3. Plastic. This material is in just about everything anymore, from packaging to microplastics in clothes. Imagine all of the plastic bags that end up in your home after Black Friday Shopping, and the pile of packaging that follows. Purchasing large quantities of consumer goods also means purchasing large quantities of plastic, 91% of which is not recycled.
4. Online shopping. Over the past several years online shopping has become more and more popular, especially with the advent of Cyber Monday. The pandemic greatly influenced this increase in online shopping. In 2020 the New York Times estimated that 3 billion packages were shipped through the United States’ postal system. That is about 800 million more than 2019. These billions of packages add up when you think about the journey the item took to make its way to your doorstep, and the shipping impact is doubled when an item is returned. There is even more concern over services that offer faster shipping, as these items are shipped in more boxes, which creates more trips.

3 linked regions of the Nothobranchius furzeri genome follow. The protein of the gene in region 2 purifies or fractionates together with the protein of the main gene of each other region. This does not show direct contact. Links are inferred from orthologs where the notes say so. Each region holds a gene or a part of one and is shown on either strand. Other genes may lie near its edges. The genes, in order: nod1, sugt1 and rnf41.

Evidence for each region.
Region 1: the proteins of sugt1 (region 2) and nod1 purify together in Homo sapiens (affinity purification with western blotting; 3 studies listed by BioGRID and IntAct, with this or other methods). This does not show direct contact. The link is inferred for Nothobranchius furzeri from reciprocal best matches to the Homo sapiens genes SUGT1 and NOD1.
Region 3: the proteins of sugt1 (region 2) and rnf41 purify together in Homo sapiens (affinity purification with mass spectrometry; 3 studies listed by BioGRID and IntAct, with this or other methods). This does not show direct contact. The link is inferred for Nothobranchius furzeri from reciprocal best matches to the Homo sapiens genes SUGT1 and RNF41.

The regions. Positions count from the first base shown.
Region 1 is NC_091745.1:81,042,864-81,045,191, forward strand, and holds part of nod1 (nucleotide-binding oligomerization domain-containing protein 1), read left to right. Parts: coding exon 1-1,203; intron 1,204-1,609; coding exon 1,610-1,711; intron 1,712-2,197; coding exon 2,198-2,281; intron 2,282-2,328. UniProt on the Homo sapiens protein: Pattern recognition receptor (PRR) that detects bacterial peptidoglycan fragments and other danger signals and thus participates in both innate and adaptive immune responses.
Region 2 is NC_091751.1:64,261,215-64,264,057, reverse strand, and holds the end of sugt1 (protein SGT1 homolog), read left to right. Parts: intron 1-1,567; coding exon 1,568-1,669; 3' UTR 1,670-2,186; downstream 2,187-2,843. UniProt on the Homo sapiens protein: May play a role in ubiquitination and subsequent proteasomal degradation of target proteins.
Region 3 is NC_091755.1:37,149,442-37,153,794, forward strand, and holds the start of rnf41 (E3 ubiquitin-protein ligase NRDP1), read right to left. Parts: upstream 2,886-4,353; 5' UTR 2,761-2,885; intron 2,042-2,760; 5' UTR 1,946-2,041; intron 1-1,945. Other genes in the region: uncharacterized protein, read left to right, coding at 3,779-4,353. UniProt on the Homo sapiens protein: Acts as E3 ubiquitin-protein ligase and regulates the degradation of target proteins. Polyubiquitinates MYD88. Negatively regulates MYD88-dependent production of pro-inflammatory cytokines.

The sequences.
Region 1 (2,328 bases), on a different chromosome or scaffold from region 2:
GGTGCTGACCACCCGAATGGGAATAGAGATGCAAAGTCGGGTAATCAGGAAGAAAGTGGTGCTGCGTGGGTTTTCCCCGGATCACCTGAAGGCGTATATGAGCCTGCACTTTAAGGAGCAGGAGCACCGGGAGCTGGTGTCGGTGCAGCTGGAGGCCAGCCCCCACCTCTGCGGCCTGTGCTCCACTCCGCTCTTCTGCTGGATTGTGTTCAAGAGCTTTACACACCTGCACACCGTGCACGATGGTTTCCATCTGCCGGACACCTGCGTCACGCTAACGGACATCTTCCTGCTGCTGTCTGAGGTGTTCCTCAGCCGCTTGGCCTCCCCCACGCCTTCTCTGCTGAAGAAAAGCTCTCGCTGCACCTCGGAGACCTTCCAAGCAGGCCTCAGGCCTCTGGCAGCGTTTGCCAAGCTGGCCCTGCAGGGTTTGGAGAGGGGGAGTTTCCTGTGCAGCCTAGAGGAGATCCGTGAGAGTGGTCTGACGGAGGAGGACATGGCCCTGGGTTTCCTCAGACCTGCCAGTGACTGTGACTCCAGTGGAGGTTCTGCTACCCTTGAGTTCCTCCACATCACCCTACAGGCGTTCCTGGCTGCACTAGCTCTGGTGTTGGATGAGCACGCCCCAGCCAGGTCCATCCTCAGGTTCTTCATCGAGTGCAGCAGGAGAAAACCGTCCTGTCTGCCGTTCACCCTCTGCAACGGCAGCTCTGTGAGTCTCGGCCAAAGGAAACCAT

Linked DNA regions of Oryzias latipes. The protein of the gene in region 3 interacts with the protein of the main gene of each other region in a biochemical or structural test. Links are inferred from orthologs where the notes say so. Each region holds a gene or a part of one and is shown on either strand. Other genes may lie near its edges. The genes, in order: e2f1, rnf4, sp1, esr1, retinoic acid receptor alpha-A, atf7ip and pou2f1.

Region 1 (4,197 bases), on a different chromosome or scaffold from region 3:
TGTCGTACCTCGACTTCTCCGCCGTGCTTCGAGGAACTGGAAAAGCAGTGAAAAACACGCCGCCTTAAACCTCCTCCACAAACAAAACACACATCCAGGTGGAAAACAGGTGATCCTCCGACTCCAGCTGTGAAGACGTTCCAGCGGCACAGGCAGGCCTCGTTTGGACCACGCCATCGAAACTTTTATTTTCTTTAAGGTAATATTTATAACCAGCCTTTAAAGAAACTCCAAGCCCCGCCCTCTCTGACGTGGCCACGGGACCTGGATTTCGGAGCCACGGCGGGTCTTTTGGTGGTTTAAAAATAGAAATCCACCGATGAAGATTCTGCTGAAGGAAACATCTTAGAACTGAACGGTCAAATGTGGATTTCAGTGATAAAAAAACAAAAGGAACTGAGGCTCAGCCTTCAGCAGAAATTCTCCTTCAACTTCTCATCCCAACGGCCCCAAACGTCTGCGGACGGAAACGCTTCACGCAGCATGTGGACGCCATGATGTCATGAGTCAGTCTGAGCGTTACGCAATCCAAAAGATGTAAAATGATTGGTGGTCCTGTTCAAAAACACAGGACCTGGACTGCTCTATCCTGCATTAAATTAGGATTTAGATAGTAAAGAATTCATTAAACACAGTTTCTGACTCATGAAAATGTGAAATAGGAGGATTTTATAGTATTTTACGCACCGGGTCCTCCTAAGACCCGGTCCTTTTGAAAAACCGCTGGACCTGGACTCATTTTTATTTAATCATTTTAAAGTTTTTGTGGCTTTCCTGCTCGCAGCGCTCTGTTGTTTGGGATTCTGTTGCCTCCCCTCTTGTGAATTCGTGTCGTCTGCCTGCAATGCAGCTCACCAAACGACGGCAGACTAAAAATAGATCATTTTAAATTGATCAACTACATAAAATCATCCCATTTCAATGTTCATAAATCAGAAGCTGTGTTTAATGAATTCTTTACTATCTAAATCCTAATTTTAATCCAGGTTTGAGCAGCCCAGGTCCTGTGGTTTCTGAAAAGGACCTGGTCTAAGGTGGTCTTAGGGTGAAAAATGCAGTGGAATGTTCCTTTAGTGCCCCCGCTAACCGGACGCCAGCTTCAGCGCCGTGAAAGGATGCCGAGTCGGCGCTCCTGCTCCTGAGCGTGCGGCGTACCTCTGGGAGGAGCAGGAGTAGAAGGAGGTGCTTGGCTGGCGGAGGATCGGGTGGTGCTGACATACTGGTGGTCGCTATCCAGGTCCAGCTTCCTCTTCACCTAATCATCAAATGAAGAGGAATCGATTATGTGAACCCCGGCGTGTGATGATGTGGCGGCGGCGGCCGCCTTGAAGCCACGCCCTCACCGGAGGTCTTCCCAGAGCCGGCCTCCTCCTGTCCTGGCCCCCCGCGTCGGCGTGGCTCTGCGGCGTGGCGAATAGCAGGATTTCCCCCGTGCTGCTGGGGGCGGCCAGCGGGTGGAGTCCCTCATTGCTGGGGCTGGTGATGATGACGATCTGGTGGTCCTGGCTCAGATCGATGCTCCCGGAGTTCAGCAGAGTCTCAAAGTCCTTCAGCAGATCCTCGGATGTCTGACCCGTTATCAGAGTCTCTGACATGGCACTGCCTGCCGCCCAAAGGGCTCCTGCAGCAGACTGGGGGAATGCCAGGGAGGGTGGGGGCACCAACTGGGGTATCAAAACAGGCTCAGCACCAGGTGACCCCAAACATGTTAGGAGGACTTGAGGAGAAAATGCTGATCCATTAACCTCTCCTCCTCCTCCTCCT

Methods to reduce Black Friday’s environmental impact
1. Make a list. If you have items that you absolutely need to get for Black Friday, make a list. This list will help you focus on those specific items and prevent shopping momentum and decision fatigue. You made your choices before you left the home, now you just have to find your items.
2. Shop sustainable brands. While some of us may prefer to shop sustainable brands, many are blocked by the more expensive price tag. Creating items sustainably also means paying workers properly and obtaining quality materials that do not harm the environment, which of course increases the cost to the consumer. This Black Friday instead of heading to fast fashion stores, try shopping at a few of these and other sustainable stores.
3. Make other plans. Many retailers are choosing to boycott Black Friday by either not offering discounts, or by closing their stores for the day. Many people also choose to volunteer or spend time outdoors, rather than go shopping.